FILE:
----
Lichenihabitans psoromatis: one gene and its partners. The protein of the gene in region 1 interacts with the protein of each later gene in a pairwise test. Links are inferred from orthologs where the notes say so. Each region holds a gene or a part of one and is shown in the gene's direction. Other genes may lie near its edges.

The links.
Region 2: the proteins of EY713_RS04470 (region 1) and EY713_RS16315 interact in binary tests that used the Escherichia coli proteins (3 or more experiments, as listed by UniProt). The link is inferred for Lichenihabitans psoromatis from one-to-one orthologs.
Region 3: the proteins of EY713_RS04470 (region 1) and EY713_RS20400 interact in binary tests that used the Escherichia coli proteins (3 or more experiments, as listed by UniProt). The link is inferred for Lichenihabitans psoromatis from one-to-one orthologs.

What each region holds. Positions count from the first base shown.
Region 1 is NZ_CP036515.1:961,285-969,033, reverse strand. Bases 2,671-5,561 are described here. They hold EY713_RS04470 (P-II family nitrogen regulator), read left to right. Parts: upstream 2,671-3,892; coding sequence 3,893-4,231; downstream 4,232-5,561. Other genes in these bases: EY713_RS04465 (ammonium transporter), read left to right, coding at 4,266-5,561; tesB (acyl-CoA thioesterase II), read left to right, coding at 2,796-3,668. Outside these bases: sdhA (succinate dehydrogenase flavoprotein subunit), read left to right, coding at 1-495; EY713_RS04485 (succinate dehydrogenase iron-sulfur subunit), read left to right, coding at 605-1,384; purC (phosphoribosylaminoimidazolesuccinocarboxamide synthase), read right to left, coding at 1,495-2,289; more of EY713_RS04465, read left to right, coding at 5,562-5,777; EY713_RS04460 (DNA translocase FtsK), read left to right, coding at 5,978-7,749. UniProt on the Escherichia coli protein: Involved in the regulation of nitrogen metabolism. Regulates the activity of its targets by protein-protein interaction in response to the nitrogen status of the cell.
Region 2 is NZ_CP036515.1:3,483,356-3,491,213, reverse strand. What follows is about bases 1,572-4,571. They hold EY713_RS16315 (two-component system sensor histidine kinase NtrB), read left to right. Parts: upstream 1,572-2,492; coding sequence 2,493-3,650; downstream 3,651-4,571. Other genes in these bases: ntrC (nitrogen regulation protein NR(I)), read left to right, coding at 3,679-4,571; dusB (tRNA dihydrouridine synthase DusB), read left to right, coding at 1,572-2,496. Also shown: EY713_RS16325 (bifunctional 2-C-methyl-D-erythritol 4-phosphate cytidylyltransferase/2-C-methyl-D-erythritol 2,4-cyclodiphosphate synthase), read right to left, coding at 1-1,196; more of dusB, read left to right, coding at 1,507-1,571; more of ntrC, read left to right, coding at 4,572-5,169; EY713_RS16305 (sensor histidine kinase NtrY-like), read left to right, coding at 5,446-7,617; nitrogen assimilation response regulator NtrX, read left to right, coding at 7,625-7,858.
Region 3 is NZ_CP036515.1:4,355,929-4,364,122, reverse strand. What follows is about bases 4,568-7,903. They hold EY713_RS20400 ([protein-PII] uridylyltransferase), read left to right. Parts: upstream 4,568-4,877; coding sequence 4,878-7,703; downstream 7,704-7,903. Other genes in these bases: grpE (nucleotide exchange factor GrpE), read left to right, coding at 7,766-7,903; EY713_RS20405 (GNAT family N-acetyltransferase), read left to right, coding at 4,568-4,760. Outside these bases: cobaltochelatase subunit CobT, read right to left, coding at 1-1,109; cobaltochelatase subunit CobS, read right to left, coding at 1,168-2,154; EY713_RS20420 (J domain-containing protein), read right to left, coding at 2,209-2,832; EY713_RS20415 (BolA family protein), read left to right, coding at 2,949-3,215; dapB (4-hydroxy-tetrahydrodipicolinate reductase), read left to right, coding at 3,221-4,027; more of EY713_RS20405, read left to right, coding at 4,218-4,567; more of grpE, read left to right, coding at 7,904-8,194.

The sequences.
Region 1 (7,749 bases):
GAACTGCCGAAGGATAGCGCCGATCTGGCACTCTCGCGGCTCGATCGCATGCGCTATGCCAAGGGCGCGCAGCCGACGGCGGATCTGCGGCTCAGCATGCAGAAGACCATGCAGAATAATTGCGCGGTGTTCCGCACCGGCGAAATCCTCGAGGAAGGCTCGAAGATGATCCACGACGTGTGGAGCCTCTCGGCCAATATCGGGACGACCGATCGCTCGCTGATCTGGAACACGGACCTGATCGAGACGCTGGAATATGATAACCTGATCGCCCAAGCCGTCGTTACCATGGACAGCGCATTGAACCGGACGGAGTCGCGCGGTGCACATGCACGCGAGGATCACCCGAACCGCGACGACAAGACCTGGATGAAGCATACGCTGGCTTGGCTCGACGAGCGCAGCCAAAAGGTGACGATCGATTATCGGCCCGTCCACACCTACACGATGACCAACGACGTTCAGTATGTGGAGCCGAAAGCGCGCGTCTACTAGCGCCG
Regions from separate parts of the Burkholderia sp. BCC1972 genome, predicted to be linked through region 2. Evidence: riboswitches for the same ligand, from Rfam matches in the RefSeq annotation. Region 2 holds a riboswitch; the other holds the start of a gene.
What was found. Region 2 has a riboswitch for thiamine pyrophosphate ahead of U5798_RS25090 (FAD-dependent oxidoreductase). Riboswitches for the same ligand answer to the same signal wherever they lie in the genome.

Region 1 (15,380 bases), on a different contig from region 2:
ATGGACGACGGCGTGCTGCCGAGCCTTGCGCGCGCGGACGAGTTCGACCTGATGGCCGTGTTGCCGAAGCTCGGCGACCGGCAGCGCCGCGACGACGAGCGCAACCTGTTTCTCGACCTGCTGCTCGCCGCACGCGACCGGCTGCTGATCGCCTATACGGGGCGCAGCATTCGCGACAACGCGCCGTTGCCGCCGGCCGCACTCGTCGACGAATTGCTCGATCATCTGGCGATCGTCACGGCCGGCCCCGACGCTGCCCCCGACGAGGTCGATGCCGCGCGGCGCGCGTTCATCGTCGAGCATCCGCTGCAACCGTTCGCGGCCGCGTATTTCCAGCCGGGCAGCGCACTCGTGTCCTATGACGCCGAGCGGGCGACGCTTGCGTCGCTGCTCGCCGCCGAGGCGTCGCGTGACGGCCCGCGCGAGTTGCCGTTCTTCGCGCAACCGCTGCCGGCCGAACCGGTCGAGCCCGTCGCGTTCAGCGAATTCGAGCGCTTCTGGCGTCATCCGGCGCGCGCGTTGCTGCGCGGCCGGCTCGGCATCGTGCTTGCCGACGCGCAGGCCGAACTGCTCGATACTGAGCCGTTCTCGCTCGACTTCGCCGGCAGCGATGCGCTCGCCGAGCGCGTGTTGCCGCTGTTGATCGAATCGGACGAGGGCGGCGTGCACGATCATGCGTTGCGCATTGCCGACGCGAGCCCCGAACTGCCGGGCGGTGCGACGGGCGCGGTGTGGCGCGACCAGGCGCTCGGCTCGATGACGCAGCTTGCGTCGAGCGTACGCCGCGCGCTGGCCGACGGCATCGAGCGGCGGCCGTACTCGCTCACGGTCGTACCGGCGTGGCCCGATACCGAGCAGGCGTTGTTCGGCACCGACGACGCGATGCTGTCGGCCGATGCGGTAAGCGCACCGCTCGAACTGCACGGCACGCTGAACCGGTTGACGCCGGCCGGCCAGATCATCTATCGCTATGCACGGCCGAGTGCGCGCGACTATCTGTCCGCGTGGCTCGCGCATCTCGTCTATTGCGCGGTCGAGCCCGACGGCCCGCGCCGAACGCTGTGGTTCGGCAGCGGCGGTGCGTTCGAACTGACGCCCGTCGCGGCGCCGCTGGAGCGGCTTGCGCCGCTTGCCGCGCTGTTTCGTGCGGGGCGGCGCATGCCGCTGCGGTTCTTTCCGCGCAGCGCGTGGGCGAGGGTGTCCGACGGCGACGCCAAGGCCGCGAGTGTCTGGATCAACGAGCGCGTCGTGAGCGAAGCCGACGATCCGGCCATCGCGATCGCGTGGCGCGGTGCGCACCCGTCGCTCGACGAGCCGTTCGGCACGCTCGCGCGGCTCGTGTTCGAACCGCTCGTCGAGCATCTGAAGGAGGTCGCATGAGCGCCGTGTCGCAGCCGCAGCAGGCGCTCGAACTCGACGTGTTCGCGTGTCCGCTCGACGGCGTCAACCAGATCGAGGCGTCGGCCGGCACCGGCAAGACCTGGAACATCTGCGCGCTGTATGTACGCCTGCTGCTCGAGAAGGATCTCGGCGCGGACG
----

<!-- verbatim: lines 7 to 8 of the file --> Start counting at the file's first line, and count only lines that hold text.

Region 2 is NZ_CP036515.1:3,483,356-3,491,213, reverse strand. What follows is about bases 1,572-4,571. They hold EY713_RS16315 (two-component system sensor histidine kinase NtrB), read left to right. Parts: upstream 1,572-2,492; coding sequence 2,493-3,650; downstream 3,651-4,571. Other genes in these bases: ntrC (nitrogen regulation protein NR(I)), read left to right, coding at 3,679-4,571; dusB (tRNA dihydrouridine synthase DusB), read left to right, coding at 1,572-2,496. Also shown: EY713_RS16325 (bifunctional 2-C-methyl-D-erythritol 4-phosphate cytidylyltransferase/2-C-methyl-D-erythritol 2,4-cyclodiphosphate synthase), read right to left, coding at 1-1,196; more of dusB, read left to right, coding at 1,507-1,571; more of ntrC, read left to right, coding at 4,572-5,169; EY713_RS16305 (sensor histidine kinase NtrY-like), read left to right, coding at 5,446-7,617; nitrogen assimilation response regulator NtrX, read left to right, coding at 7,625-7,858.
Region 3 is NZ_CP036515.1:4,355,929-4,364,122, reverse strand. What follows is about bases 4,568-7,903. They hold EY713_RS20400 ([protein-PII] uridylyltransferase), read left to right. Parts: upstream 4,568-4,877; coding sequence 4,878-7,703; downstream 7,704-7,903. Other genes in these bases: grpE (nucleotide exchange factor GrpE), read left to right, coding at 7,766-7,903; EY713_RS20405 (GNAT family N-acetyltransferase), read left to right, coding at 4,568-4,760. Outside these bases: cobaltochelatase subunit CobT, read right to left, coding at 1-1,109; cobaltochelatase subunit CobS, read right to left, coding at 1,168-2,154; EY713_RS20420 (J domain-containing protein), read right to left, coding at 2,209-2,832; EY713_RS20415 (BolA family protein), read left to right, coding at 2,949-3,215; dapB (4-hydroxy-tetrahydrodipicolinate reductase), read left to right, coding at 3,221-4,027; more of EY713_RS20405, read left to right, coding at 4,218-4,567; more of grpE, read left to right, coding at 7,904-8,194.